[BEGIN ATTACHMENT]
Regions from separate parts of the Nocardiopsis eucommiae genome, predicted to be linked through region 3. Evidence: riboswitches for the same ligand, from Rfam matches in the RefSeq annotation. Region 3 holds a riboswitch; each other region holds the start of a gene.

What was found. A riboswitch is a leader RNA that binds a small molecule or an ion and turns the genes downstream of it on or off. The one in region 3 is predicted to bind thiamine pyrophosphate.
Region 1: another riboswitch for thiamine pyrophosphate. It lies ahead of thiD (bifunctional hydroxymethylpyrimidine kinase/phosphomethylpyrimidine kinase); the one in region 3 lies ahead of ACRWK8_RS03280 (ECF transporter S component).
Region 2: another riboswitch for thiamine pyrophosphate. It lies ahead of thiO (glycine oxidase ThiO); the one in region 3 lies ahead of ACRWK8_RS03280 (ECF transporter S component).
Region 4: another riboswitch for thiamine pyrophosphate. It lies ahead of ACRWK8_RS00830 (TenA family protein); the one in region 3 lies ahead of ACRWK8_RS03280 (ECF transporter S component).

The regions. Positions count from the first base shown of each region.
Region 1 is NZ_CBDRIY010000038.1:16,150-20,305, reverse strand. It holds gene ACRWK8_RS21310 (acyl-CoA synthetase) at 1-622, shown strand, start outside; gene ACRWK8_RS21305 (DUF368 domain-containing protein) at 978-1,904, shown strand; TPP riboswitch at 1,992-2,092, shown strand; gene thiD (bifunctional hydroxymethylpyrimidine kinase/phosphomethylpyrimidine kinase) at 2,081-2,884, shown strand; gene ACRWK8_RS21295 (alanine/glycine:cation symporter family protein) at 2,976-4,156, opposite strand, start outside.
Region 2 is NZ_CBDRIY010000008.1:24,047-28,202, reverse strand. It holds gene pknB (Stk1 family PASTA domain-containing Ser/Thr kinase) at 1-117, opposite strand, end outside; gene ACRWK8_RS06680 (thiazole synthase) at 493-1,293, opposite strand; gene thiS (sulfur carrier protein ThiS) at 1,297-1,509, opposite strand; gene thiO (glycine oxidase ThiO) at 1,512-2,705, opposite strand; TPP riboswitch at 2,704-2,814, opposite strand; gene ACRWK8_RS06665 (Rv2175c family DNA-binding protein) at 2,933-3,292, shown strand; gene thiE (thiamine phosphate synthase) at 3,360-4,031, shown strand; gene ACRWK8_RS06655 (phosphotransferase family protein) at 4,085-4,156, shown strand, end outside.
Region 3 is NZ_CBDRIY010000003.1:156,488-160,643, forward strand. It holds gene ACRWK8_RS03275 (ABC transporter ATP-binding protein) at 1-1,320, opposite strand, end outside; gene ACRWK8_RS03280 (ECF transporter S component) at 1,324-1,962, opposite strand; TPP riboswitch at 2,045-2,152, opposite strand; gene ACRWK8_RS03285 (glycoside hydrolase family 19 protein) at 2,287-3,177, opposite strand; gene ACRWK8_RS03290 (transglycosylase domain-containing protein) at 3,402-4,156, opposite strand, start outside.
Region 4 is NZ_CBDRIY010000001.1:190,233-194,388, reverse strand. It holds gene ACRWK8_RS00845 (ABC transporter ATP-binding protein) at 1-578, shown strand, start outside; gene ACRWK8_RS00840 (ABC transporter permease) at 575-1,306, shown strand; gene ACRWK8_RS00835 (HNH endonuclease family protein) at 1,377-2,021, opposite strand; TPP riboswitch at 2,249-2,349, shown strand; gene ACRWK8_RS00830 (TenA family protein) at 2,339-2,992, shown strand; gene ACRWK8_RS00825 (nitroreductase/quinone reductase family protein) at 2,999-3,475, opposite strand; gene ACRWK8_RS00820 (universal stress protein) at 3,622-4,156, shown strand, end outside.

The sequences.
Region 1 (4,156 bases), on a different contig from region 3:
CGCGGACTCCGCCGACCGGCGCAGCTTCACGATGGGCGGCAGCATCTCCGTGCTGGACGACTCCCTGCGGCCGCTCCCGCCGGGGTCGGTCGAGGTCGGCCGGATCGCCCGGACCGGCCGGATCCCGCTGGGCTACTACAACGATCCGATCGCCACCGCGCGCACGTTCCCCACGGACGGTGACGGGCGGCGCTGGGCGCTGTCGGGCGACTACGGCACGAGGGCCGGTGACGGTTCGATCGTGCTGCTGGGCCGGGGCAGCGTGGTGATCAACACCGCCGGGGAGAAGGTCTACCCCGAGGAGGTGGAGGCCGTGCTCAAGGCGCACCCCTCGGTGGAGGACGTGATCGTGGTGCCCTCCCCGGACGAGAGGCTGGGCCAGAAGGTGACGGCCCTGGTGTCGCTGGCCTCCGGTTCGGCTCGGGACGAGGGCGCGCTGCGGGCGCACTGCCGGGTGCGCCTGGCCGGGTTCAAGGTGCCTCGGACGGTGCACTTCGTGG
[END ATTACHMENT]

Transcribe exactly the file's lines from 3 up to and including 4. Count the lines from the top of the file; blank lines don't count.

Region 1: another riboswitch for thiamine pyrophosphate. It lies ahead of thiD (bifunctional hydroxymethylpyrimidine kinase/phosphomethylpyrimidine kinase); the one in region 3 lies ahead of ACRWK8_RS03280 (ECF transporter S component).
Region 2: another riboswitch for thiamine pyrophosphate. It lies ahead of thiO (glycine oxidase ThiO); the one in region 3 lies ahead of ACRWK8_RS03280 (ECF transporter S component).